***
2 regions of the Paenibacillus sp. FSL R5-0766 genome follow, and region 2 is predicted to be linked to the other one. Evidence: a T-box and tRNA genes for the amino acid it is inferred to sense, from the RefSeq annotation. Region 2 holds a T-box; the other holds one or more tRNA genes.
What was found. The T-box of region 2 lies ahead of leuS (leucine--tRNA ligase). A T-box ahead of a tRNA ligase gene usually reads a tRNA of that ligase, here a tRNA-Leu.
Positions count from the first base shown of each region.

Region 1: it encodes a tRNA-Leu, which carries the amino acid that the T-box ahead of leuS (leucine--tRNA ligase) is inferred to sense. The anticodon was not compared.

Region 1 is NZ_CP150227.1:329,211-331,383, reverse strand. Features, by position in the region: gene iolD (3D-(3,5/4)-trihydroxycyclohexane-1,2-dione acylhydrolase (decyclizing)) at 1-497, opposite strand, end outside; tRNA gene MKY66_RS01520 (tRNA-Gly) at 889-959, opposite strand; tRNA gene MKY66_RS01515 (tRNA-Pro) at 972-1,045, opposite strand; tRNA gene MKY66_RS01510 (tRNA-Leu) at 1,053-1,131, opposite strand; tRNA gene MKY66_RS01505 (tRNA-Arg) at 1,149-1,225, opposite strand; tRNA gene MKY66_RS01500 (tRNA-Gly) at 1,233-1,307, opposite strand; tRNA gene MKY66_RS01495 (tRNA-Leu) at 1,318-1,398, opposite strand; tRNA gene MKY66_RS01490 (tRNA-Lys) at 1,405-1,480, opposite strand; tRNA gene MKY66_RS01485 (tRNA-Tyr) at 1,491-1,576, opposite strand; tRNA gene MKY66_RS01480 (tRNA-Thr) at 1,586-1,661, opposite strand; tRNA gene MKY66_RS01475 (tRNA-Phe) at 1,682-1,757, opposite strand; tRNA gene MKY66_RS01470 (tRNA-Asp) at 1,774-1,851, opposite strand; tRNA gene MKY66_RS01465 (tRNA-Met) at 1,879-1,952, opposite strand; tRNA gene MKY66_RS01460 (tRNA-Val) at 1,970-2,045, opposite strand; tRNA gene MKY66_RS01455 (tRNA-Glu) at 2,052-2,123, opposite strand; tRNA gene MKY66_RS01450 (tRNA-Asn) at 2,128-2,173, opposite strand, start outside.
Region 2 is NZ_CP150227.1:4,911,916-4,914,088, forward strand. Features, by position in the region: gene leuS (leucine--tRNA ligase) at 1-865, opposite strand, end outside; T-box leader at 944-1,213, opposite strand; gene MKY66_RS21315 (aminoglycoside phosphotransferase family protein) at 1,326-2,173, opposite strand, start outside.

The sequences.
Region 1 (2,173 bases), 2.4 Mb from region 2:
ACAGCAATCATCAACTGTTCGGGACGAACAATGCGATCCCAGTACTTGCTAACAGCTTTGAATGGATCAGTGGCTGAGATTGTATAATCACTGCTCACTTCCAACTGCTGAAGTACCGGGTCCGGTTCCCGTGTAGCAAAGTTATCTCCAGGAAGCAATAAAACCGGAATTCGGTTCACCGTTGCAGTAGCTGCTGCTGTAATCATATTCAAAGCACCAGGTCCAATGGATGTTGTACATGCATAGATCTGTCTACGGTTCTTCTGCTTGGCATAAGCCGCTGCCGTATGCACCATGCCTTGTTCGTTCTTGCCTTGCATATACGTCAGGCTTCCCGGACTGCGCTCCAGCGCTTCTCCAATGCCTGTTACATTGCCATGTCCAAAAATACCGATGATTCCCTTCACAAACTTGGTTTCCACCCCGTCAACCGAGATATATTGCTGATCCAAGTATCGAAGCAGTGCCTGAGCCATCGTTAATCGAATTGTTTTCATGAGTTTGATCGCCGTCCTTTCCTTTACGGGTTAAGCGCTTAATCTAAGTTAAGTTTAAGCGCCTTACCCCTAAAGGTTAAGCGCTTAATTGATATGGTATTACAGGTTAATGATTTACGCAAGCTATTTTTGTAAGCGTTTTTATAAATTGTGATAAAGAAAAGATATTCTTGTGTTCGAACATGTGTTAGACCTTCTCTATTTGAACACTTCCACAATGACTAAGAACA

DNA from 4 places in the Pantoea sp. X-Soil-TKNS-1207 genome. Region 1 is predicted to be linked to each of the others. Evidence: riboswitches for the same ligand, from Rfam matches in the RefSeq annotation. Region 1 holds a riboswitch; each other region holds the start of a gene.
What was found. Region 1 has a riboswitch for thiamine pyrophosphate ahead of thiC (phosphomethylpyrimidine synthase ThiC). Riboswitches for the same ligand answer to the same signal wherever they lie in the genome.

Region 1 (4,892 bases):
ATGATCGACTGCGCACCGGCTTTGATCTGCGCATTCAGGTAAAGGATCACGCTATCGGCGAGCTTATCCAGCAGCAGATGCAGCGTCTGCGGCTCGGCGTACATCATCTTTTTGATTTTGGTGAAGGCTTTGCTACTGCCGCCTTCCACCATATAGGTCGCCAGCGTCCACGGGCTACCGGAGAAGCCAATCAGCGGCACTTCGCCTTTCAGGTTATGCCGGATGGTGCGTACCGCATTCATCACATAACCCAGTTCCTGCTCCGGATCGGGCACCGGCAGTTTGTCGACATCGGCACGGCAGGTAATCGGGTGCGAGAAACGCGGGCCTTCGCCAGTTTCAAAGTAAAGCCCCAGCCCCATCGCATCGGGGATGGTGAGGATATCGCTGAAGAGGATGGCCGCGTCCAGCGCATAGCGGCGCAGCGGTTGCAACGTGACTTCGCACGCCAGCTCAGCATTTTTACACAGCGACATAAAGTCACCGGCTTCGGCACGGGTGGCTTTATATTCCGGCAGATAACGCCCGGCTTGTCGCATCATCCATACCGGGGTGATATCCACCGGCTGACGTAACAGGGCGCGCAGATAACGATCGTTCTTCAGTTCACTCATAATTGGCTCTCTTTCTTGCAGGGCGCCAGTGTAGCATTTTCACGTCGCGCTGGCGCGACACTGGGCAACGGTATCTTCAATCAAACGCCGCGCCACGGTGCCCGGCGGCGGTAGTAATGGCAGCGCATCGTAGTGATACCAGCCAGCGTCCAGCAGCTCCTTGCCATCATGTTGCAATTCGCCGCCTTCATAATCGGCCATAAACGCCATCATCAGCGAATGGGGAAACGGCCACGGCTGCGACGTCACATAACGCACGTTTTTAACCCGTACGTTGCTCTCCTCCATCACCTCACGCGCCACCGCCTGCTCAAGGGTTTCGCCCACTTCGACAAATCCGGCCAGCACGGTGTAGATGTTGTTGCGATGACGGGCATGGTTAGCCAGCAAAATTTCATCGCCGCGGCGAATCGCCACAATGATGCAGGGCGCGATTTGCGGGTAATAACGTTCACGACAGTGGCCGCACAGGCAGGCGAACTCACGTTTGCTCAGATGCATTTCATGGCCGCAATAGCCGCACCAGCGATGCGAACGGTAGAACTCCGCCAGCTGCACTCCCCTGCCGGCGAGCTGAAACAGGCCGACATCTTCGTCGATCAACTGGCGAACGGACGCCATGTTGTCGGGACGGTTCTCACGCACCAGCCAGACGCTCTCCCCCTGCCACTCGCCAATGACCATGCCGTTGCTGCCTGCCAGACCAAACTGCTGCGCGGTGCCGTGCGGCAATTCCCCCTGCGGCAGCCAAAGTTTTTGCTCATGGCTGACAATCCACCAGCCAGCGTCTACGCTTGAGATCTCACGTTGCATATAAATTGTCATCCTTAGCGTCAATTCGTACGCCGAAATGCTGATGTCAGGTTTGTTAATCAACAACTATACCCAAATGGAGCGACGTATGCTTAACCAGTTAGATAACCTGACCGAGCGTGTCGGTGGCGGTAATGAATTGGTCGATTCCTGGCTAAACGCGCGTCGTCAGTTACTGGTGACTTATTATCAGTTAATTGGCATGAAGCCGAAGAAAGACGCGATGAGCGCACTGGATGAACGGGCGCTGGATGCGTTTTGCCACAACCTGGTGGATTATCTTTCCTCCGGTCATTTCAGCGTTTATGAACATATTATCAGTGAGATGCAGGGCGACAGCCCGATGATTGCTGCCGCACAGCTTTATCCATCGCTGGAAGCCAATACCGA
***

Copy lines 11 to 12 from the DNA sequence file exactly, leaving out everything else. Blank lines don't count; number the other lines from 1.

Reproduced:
What was found. Region 1 has a riboswitch for thiamine pyrophosphate ahead of thiC (phosphomethylpyrimidine synthase ThiC). Riboswitches for the same ligand answer to the same signal wherever they lie in the genome.

Region 1 (4,892 bases):